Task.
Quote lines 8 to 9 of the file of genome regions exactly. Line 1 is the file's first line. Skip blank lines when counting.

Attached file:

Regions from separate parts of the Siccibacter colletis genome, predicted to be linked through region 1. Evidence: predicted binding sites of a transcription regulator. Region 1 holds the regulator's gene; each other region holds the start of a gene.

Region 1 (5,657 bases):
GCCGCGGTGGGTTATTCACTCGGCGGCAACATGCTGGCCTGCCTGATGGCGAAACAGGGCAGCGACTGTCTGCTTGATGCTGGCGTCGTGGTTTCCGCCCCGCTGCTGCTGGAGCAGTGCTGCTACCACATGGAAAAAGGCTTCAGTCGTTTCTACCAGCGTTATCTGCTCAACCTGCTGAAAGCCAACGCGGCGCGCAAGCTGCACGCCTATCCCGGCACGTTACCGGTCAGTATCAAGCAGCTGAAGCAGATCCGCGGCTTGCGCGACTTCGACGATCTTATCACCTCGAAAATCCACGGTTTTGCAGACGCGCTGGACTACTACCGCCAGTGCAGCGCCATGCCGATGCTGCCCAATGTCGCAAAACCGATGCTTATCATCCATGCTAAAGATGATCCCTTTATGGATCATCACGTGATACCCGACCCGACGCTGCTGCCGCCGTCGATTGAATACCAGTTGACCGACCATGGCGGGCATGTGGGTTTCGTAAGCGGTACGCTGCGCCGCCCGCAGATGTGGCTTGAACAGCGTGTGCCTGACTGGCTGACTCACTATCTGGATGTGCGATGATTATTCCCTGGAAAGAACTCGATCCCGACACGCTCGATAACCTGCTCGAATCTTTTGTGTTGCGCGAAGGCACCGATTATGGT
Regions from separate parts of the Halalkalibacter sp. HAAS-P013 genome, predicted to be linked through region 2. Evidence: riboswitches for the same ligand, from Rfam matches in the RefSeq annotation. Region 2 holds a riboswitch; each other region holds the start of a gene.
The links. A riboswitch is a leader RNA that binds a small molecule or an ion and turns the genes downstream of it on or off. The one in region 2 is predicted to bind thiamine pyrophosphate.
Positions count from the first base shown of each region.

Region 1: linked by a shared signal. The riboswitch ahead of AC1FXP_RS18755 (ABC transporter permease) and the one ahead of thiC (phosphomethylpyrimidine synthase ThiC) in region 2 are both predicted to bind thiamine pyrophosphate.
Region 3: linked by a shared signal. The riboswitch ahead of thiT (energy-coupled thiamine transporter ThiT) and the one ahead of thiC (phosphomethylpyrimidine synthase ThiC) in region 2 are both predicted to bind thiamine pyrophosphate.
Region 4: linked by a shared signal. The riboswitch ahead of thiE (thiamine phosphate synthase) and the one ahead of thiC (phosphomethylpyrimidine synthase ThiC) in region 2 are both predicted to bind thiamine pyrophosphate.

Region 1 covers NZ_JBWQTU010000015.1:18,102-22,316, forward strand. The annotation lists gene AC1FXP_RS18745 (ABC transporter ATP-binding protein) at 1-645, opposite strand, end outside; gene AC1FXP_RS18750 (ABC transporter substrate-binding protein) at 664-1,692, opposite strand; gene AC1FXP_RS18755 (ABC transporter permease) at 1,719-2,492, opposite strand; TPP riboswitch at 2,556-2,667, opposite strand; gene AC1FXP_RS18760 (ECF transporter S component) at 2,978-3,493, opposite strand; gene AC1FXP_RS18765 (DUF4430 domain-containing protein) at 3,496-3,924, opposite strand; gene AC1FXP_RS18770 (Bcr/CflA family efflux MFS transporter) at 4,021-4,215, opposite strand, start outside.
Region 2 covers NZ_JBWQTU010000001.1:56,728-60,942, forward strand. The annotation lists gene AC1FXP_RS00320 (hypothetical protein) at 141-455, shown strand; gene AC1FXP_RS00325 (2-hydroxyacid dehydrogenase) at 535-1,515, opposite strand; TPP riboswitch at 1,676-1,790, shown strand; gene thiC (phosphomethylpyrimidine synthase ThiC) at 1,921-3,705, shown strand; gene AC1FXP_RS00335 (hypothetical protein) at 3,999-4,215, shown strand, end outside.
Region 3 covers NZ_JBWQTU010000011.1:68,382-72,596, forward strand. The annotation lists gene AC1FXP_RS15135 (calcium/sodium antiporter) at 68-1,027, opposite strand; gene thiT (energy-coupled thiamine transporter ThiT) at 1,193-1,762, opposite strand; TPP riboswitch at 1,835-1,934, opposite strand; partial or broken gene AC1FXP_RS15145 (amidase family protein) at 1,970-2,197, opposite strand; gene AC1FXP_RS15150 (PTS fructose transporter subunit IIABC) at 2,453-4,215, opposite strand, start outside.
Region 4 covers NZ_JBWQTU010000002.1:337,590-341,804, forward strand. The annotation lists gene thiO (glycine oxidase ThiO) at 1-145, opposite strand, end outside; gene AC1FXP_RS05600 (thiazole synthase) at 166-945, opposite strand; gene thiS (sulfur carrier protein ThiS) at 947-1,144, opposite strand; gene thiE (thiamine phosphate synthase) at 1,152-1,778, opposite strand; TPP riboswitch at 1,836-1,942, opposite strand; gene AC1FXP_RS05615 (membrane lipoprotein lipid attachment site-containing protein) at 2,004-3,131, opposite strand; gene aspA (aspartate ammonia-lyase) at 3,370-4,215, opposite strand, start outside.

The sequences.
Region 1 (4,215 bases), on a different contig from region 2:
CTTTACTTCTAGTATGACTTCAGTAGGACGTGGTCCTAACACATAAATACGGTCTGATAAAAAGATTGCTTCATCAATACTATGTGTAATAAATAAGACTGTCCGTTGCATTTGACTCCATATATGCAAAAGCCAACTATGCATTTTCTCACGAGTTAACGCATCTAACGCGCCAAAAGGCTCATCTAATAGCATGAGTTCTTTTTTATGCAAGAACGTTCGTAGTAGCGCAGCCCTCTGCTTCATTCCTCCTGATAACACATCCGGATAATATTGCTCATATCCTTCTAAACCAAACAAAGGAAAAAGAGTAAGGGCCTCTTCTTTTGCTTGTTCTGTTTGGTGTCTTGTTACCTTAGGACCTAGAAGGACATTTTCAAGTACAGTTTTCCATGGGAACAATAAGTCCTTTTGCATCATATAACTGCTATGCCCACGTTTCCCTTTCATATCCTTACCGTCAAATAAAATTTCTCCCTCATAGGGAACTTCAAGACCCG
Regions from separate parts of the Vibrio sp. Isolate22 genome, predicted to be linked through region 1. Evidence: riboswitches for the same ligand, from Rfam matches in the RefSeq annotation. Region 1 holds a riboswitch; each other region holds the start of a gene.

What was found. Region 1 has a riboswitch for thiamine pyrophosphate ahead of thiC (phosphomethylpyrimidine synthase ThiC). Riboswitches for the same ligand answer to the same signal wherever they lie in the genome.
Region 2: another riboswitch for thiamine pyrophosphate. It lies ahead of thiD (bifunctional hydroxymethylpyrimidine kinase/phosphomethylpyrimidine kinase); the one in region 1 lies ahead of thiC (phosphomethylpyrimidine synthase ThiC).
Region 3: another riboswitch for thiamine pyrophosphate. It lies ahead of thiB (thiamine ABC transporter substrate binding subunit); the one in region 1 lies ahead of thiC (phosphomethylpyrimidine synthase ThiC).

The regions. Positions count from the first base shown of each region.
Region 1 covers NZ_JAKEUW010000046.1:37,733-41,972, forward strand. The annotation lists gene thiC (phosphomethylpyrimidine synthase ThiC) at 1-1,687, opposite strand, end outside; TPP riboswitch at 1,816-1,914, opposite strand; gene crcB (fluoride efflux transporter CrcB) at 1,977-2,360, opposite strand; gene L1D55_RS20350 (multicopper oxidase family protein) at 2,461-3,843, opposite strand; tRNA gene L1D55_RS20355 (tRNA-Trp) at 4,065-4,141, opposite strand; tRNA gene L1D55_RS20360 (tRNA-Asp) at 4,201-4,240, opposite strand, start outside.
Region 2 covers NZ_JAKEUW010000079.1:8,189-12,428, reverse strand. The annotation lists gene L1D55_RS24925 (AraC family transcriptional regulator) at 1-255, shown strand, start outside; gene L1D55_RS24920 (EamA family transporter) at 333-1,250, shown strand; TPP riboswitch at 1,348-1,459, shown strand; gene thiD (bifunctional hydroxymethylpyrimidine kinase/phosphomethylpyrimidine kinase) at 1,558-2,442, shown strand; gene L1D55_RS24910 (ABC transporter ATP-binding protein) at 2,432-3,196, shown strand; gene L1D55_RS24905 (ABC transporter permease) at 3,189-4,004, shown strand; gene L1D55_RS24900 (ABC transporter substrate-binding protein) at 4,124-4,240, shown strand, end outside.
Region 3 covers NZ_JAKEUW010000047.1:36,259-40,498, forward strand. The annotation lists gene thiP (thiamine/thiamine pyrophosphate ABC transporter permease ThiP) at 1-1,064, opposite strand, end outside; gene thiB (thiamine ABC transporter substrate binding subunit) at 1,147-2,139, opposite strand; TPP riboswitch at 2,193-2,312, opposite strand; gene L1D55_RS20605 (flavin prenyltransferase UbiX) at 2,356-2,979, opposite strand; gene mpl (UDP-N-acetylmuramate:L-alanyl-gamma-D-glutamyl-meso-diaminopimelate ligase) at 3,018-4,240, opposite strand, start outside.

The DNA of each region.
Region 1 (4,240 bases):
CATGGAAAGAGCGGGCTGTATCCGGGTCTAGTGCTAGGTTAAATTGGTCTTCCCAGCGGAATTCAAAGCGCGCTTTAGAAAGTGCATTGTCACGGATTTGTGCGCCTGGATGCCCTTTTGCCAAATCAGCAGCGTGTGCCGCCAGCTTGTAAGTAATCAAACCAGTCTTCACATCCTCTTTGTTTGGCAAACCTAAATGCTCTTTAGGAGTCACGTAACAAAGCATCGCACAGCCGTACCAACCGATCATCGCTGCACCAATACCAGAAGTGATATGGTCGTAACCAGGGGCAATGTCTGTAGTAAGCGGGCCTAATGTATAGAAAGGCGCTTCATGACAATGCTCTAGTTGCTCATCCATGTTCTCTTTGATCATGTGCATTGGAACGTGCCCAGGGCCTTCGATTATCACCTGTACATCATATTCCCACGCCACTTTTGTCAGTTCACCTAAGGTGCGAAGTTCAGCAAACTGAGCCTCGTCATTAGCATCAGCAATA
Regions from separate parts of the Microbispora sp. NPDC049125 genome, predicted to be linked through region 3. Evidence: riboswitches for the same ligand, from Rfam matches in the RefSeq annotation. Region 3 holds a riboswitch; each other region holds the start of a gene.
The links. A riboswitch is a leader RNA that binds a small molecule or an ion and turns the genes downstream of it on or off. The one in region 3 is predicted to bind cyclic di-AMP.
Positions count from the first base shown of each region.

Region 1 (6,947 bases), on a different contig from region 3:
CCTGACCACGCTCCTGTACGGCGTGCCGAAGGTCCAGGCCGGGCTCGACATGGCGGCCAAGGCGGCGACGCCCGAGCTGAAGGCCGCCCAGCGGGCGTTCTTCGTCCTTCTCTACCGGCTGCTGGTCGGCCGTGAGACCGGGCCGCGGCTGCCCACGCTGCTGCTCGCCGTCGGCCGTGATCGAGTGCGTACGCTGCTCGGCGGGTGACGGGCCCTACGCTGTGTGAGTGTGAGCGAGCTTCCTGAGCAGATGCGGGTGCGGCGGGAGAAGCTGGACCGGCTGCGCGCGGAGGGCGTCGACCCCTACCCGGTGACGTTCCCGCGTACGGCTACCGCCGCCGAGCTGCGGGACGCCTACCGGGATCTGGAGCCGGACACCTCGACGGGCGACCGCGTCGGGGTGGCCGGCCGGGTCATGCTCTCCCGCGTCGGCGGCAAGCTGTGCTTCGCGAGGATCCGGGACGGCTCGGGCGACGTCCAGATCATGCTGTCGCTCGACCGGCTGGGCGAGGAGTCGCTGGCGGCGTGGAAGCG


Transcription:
Region 3: linked by a shared signal. The riboswitch ahead of thiT (energy-coupled thiamine transporter ThiT) and the one ahead of thiC (phosphomethylpyrimidine synthase ThiC) in region 2 are both predicted to bind thiamine pyrophosphate.
Region 4: linked by a shared signal. The riboswitch ahead of thiE (thiamine phosphate synthase) and the one ahead of thiC (phosphomethylpyrimidine synthase ThiC) in region 2 are both predicted to bind thiamine pyrophosphate.